The works of one of France's leading photographers of the 19th century, Gustave Le Gray, are on display at the Getty Museum in Los Angeles. His subjects range from the monuments of Paris to the beaches of Normandy and the ancient temples of Egypt.
His photographs are technically masterful, from his first daguerreotypes to his albumen prints, the early photographic processes in use from the 1850s to 1880s. Gustave Le Gray was also influential, training some of France's leading photographers and writing an important treatise on photography.
Weston Naef, curator of photographs at the J. Paul Getty Museum, says the pioneer photographer was a technical innovator, but is even more important as an artist. He says Le Gray could see beauty in unexpected places. "For example, the wonderful picture of a rake on its side in a garden, a subject that is not notable for any reason except the poetic beauty of that particular moment in time that he observed," he explains.
The curator calls Le Gray "a lyric poet with the camera," and says he was also a romantic, capturing seascapes in a way that had not been seen before in photographs.
"When he turned his head and his camera another direction, it was to the sky and the water, to create extraordinary pictures that have an equal lyricism but are addressed to the grandeur or nature itself," says Mr. Naef. "And so he was a person was not afraid to try to do something that he knew could result in failure."
And that, according to Weston Naef, set the tone for art and photography in the 20th century, when artists abandoned classic themes and began to experiment.
Gordon Baldwin, associate curator in the Getty's department of photographs, explains that Le Gray's work is special for its breadth and varied subject matter.
"He made portraits of the imperial family, that is, Napoleon III and his wife, Eugenie, and the prince imperial, their child," he says. "He made landscapes, he made seascapes, which were a new subject for photography. He made studies of the camp of Chalons, a military training camp that Napoleon III had set up, which he was commissioned by the emperor to document. And finally, at the end of his life, he lived not in France but in Egypt, and he made a great series of photographs of the ancient temples along the Nile."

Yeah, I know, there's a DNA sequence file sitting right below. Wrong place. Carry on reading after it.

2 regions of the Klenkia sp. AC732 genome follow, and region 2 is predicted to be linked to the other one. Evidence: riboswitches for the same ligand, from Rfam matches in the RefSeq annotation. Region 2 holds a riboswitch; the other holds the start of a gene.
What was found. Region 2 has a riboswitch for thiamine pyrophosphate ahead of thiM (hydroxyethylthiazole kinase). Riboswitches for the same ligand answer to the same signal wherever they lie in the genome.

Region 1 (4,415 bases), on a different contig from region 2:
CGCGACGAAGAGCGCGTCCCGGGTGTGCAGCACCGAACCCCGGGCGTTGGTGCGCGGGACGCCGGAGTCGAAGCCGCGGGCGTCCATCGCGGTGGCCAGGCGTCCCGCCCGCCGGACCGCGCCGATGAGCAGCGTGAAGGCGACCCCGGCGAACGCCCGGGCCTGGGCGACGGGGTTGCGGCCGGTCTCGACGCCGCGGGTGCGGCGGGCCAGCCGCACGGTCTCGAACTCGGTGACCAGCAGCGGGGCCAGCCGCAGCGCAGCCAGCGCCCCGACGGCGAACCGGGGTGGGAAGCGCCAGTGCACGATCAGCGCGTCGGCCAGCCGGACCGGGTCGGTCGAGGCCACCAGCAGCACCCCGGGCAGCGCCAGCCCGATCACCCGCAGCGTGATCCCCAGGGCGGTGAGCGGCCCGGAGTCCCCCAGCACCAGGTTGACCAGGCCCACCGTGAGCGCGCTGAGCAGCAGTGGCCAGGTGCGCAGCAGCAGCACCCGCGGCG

Mr. Baldwin says the photographer ended up in Egypt accidentally. "He had started on a cruise on a boat with Alexandre Dumas, the great novelist," he notes. "The intention was to go around the Mediterranean. Dumas would write about the places they went, and Le Gray would photograph them. They had a falling out. Dumas abandoned him on the island of Malta. He went from Malta to Lebanon, in stages, and then to Cairo."
Le Gray would stay in Cairo for more than 20 years, becoming part of the French expatriate community. He was effectively barred from returning to France because of his large debts there. He ended his career as an art teacher in Cairo, dying at the age of 63.
Gordon Baldwin says Le Gray's works have some value as historical documents. They include scenes of the damaged Sicilian city of Palermo after the Italian general Garibaldi conquered Sicily in the 19th-century drive to reunify Italy. And there are numerous pictures of Paris, with its bridges, streets, monuments and churches.
"Sure, you can look at those pictures of Paris and see what life in Paris was like in part, and see the great transformations that Napoleon III had begun to make to the city of Paris," says Mr. Baldwin. "But it's really for his artistic vision that he's prized. The fact that he was superb technician means that the prints have had real durability and are in wonderful condition today, but it's the breadth of his artistic vision that's important."
More than 100 Le Gray photographs will be on display in Los Angeles through September 29.